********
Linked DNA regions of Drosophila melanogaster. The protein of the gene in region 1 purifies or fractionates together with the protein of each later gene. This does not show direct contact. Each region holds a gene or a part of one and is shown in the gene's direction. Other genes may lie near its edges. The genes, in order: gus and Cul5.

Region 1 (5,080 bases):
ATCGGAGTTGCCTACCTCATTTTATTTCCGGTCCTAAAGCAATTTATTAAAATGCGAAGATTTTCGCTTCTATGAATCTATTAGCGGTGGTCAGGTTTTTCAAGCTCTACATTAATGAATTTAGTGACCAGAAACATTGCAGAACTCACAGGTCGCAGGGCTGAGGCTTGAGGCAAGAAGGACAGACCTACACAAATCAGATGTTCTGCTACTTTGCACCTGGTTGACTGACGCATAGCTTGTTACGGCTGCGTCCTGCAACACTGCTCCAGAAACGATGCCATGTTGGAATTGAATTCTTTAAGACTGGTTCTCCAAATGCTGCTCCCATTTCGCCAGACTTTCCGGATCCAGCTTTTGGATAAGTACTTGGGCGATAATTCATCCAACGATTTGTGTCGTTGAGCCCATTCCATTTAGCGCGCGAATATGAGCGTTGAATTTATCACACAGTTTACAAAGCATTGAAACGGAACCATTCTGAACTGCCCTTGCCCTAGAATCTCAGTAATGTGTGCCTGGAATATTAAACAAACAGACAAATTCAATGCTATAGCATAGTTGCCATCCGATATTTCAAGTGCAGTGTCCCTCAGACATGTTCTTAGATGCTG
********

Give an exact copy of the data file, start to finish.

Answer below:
Linked DNA regions of Drosophila melanogaster. The protein of the gene in region 1 purifies or fractionates together with the protein of each later gene. This does not show direct contact. Each region holds a gene or a part of one and is shown in the gene's direction. Other genes may lie near its edges. The genes, in order: gus and Cul5.

Region 1 (5,080 bases):
ATCGGAGTTGCCTACCTCATTTTATTTCCGGTCCTAAAGCAATTTATTAAAATGCGAAGATTTTCGCTTCTATGAATCTATTAGCGGTGGTCAGGTTTTTCAAGCTCTACATTAATGAATTTAGTGACCAGAAACATTGCAGAACTCACAGGTCGCAGGGCTGAGGCTTGAGGCAAGAAGGACAGACCTACACAAATCAGATGTTCTGCTACTTTGCACCTGGTTGACTGACGCATAGCTTGTTACGGCTGCGTCCTGCAACACTGCTCCAGAAACGATGCCATGTTGGAATTGAATTCTTTAAGACTGGTTCTCCAAATGCTGCTCCCATTTCGCCAGACTTTCCGGATCCAGCTTTTGGATAAGTACTTGGGCGATAATTCATCCAACGATTTGTGTCGTTGAGCCCATTCCATTTAGCGCGCGAATATGAGCGTTGAATTTATCACACAGTTTACAAAGCATTGAAACGGAACCATTCTGAACTGCCCTTGCCCTAGAATCTCAGTAATGTGTGCCTGGAATATTAAACAAACAGACAAATTCAATGCTATAGCATAGTTGCCATCCGATATTTCAAGTGCAGTGTCCCTCAGACATGTTCTTAGATGCTG